You can have high blood pressure for years without knowing it. Even if you feel fine, it can damage your heart and other organs. Get your blood pressure checked by your doctor once a year to make sure your numbers are good, and learn more about the myths and facts about blood pressure…
You shouldn’t exercise if you have high blood pressure. False
Regular moderate exercise not only helps bring down your blood pressure; it strengthens your heart, zaps stress, and helps you stay at a healthy weight. If you have high blood pressure, ask your doctor what kind of exercise to do and how much. A brisk half-hour walk 5 days a week is a good routine, but starting with even 10 minutes a day helps. How brisk? If you can walk and sing at the same time, you need to work a little harder. If you can walk and talk, you’re moving at a good pace.
You get high blood pressure from stress. False
Your blood pressure may go up for a while when you’re under stress, but there’s no proof that stress causes long-term high blood pressure. Smoking, drinking too much alcohol, being obese, and not being physically active do raise your chance of high blood pressure. If it runs in your family, or if you’re African-American, your risk is also higher. Blood pressure also tends to go up as we age.
You can feel it when your blood pressure starts to go up. False
You can have high blood pressure for years without knowing it. In fact, about 1 in 5 Americans with high blood pressure doesn’t know it. Even if you feel fine, it can damage your heart and other organs. Get your blood pressure checked by your doctor once a year to make sure your numbers are good.
The bottom number is the only one that matters in high blood pressure. False
Both numbers in your blood pressure reading count. A reading below 120/80 is normal. If your top number is 120 to 139 or your bottom number is 80 to 89, you have prehypertension. It means you could end up with high blood pressure unless you take steps to prevent it. If your top number is 140 or above and your bottom number is 90 or above, you have high blood pressure. The higher the number, the greater your health risks.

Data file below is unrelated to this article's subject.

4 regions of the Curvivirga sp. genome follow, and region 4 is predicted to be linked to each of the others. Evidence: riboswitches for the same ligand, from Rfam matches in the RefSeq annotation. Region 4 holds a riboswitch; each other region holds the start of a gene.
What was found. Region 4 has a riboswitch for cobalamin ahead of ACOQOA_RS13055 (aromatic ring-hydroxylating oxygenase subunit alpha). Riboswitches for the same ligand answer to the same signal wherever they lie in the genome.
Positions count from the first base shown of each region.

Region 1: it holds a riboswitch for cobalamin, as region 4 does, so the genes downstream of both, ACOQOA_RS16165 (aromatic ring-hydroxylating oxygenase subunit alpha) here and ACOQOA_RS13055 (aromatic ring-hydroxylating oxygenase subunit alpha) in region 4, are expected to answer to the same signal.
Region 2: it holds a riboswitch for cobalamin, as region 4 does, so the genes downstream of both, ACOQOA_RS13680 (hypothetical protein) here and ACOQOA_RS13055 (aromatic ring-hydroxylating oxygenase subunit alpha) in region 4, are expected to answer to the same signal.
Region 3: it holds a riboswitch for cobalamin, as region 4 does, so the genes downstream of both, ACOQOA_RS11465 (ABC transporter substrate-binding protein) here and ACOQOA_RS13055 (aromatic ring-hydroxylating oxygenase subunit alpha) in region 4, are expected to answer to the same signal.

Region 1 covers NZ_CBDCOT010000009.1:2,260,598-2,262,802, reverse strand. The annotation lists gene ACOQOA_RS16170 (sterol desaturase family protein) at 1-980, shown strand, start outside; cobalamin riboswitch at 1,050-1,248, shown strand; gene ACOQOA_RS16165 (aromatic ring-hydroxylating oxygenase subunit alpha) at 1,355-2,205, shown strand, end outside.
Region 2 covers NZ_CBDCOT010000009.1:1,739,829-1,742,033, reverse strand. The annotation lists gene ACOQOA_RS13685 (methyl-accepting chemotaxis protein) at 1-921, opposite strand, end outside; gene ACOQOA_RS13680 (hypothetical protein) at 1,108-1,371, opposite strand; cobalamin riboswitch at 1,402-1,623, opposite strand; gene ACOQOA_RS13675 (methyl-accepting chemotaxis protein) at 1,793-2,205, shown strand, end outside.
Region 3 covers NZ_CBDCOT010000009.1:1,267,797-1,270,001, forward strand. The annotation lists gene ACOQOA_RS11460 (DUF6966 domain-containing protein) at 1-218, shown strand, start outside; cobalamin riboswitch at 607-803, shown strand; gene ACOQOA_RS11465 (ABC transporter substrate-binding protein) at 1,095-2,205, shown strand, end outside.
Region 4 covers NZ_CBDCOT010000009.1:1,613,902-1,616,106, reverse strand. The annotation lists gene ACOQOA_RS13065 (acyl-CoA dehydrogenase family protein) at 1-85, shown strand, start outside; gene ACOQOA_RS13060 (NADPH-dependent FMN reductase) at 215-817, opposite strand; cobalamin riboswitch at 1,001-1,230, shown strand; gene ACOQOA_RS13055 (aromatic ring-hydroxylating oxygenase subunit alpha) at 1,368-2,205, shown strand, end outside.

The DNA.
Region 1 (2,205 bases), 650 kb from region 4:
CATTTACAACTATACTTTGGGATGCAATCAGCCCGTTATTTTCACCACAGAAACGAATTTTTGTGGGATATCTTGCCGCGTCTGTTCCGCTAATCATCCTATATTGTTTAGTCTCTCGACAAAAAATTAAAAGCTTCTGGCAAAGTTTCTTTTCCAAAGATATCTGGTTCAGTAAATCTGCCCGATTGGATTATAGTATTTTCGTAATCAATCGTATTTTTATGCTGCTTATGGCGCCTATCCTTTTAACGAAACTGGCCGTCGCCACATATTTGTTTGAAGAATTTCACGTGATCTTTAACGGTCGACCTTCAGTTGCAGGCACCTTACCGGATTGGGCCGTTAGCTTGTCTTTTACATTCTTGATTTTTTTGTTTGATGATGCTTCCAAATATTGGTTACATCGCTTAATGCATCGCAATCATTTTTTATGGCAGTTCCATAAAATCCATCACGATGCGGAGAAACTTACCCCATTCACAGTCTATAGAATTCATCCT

If you have high blood pressure, you have to take medication. False
Lifestyle changes are the first step for blood pressure that’s a little high. You may not need medicine if you exercise, eat healthy, lose weight or quit smoking if you need to, limit alcohol, and cut salt. If that doesn’t work, your doctor will likely prescribe medication. If medicine brings your blood pressure down to normal, don’t stop taking it. And do keep the healthy lifestyle habits. You need both to lower your chances of having a stroke or other serious health problem.
High blood pressure causes kidney disease. True
High blood pressure is the second leading cause of kidney failure. It can make your kidneys work harder and, eventually, stop working well. This can raise your blood pressure even more. If you are African-American, your chances of having kidney failure are much higher, even if your blood pressure is only a little high. If you have chronic kidney disease, keep your blood pressure below 130/80 with lifestyle changes and medicine.